The Sheffield Village Hall has been added to the National Register of Historic Places.
On Friday, the Illinois Historic Preservation Agency announced four buildings had been added to the national list: the Classic Revival-styled village hall at 239 S. Main St., Sheffield, and three Chicago structures.
The two-story village hall was designed in 1910 by George F. Barber, a DeKalb architect who moved his base to Knoxville, Tenn., in 1888. He used mail-order catalogs to market his residential designs worldwide, with his plans used for houses in every state and as far away as Japan and the Philippines. Approximately 50 of his houses are on the National Register of Historic Places.
The Sheffield Village Hall, however, is the only documented municipal building designed by Mr. Barber.
"We've worked on it (the designation) for four to five years," said Mary Ann Cernovich, who spearheaded efforts to have the hall listed in the register. "We were really excited, and affirmed, that others thought it was important, too."
In 1909, Sheffield officials decided the western Bureau County village had outgrown its original hall built in 1887 and appropriated $8,000 for a new one.
The Barber-designed building -- which included a jail and a fire department -- was completed in December 1910 for $10,154 using red bricks made at the Sheffield Shale and Product Co. Two years later, Sheffield's telephone exchange was added to the hall's occupants.
"Despite minor changes, the village hall retains nearly all character-defining elements including spatial configuration, materials and finishes," according to its register application. "The original conditions are verified by surviving blueprints and specifications."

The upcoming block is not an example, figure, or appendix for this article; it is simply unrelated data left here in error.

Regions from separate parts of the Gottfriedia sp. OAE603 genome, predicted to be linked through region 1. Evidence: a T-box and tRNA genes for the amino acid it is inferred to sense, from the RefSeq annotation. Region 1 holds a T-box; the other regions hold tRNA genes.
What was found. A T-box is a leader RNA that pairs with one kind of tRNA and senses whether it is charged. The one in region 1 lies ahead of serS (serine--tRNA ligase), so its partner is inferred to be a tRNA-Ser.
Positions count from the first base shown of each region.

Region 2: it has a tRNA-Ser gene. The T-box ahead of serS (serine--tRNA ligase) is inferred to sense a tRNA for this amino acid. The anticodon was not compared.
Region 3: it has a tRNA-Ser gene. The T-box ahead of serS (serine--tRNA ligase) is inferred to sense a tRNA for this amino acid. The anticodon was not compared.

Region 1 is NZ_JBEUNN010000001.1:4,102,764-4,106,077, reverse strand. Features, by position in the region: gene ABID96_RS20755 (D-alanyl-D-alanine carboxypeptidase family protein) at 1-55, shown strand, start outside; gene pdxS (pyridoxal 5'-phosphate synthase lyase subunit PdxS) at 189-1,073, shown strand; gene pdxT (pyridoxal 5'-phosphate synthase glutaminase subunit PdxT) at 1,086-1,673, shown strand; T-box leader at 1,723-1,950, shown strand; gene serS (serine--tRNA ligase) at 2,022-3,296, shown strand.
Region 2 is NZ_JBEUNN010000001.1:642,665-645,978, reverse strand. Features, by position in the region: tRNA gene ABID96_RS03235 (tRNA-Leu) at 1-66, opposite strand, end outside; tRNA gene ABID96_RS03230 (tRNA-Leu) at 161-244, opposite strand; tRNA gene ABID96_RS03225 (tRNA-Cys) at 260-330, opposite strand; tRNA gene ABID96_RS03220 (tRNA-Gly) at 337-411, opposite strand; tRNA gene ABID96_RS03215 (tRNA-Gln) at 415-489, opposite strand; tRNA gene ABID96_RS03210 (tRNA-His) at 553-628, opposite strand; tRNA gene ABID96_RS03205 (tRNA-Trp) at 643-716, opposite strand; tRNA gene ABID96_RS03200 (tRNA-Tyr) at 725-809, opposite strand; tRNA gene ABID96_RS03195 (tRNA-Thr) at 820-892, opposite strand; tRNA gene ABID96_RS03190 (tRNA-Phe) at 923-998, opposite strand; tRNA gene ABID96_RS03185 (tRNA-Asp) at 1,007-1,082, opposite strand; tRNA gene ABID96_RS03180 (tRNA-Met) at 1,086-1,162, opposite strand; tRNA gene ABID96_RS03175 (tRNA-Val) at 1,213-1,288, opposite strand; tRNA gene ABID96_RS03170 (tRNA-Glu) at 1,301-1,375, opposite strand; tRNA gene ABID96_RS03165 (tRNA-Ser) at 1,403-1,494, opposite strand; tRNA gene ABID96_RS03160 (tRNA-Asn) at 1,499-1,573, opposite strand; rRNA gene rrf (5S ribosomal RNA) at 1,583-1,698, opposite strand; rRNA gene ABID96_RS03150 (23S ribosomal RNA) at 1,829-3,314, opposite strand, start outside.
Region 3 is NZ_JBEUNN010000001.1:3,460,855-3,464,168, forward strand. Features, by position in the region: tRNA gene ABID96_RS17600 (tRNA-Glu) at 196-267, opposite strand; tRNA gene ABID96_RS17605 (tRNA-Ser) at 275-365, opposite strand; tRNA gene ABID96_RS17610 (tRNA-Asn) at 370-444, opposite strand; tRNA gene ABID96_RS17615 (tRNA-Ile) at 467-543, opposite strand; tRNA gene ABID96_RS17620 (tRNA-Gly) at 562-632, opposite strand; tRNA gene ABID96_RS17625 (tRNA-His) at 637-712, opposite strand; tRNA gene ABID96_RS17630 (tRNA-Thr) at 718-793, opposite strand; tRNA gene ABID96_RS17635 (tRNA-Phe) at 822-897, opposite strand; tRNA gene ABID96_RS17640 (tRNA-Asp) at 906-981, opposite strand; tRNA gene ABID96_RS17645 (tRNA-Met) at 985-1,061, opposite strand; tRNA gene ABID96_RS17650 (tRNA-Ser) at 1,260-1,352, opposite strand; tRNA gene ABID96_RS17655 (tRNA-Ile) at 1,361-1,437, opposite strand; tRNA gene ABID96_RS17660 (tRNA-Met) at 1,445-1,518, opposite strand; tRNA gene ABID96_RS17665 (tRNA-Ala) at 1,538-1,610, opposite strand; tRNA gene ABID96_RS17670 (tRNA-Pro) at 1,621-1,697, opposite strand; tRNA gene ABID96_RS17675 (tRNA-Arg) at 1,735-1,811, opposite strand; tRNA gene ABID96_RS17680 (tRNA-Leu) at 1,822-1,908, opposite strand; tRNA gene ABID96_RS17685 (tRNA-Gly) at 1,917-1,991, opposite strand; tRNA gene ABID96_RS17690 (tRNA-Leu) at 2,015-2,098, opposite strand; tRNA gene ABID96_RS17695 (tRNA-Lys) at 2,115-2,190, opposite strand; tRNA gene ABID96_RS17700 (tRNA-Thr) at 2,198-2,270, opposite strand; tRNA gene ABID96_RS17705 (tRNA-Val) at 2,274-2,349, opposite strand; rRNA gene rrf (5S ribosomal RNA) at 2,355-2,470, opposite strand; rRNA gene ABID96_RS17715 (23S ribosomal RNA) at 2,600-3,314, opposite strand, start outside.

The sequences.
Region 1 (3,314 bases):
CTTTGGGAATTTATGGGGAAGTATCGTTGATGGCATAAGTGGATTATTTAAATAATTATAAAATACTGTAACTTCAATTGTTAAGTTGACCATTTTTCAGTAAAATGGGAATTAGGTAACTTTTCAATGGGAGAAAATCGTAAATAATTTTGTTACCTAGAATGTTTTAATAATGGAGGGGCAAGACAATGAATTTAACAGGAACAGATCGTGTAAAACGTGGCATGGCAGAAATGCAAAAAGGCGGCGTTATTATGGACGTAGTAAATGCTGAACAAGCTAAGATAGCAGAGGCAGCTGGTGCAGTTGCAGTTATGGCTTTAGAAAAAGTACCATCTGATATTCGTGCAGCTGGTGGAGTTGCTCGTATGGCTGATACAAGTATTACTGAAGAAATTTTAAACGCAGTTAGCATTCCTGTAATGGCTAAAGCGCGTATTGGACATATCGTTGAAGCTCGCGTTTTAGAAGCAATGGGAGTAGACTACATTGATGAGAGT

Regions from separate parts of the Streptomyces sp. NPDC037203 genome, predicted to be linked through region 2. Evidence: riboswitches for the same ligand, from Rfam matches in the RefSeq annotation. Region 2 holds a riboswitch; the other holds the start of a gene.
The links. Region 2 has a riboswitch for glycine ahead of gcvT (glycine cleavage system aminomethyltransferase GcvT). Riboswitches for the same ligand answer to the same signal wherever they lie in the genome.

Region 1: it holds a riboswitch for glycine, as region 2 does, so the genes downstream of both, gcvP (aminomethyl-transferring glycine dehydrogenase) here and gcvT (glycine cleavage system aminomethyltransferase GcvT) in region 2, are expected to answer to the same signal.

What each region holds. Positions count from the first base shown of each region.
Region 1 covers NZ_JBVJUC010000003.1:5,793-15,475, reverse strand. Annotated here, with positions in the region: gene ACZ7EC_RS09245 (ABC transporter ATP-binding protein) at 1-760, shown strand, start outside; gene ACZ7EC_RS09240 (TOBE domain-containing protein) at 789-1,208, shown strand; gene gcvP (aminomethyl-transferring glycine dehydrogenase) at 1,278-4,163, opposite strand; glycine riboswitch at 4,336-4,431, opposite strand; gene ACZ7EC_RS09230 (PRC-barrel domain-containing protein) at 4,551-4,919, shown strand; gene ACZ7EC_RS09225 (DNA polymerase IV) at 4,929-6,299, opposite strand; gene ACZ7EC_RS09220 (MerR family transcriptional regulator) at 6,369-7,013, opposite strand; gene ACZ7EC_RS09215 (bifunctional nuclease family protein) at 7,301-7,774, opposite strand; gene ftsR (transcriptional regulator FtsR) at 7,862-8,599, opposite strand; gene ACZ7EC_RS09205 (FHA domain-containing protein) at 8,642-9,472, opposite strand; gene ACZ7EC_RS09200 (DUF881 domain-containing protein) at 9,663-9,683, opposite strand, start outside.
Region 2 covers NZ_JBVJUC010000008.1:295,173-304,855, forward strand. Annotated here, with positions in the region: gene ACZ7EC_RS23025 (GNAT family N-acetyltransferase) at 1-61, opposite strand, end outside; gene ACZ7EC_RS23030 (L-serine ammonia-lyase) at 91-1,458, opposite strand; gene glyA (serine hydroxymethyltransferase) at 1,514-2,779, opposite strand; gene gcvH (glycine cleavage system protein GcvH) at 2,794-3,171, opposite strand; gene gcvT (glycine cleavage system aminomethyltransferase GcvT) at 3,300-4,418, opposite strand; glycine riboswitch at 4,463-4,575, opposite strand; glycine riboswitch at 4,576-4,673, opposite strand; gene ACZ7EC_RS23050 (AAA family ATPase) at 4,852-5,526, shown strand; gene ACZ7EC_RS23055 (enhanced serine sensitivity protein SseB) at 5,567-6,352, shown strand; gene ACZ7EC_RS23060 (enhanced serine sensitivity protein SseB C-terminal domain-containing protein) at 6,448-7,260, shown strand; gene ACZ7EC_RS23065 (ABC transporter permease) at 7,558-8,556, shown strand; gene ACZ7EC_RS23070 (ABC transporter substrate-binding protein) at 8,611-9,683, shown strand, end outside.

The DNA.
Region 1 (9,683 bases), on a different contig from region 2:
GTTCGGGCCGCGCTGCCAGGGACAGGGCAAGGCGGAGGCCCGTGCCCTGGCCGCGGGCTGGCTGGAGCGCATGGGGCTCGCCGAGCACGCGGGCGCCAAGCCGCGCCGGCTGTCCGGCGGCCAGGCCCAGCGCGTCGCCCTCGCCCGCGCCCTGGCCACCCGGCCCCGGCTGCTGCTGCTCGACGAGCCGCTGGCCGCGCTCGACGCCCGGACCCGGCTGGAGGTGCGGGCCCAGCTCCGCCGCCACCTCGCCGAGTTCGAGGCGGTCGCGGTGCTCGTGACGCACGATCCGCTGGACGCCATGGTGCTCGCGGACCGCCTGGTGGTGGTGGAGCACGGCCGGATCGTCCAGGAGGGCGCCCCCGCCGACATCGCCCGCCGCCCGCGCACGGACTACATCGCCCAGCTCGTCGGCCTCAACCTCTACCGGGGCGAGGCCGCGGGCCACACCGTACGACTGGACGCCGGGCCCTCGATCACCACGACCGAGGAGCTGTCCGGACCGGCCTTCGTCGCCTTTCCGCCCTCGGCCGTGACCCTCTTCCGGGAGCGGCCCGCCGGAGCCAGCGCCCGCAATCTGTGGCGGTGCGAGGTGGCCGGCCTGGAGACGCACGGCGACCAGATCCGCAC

The village hall is the second structure on the register from Sheffield, a town of about 900 people 40 miles east of the Quad-Cities. The 1880 St. Peter's Danish Evangelical Lutheran Church -- the first Danish Lutheran Church built in the U.S. -- was listed in 1973.
Illinois' other register additions announced Friday were the 1920 Neuville apartment building in Chicago's Streeterville neighborhood, thePolish Roman Catholic Union of America Building and the Vesta Accumulator Co. Building.
Today is Friday, April 25, the 115th day of 2014. There are 250 days left in the year.
1864 — 150 years ago: Never in the history of Rock Island was there such a demand for houses as at present. Our city is suffering for the want of suitable tenement houses.
1889 — 125 years ago: The choir of Central Presbyterian Church presented a ladies concert under the direction of S.T. Bowlby.
1914 — 100 years ago: Miss Rosella Benson was elected president of the Standard Bearers of Spencer Memorial Methodist Church.
1939 — 75 years ago: Mrs. Nell Clapper was elected president of the Rock Island Business and Professional Women's Club.
1964 — 50 years ago: Gerald Hickman, of Seattle, Wash, will move his family to Rock Island to assume the position of produce buyer for the Eagle Food Center chain of food stores. This announcement was made today by Bernard Weindruch, president of Eagles.
1989 — 25 years ago: Care & Share, formed in 1984 to provide food to jobless and needy Quad-Citians, will disband because the major part of a crisis created by plant closings is over. Food for the needy is still necessary. So groups separately will continue to raise money and collect food.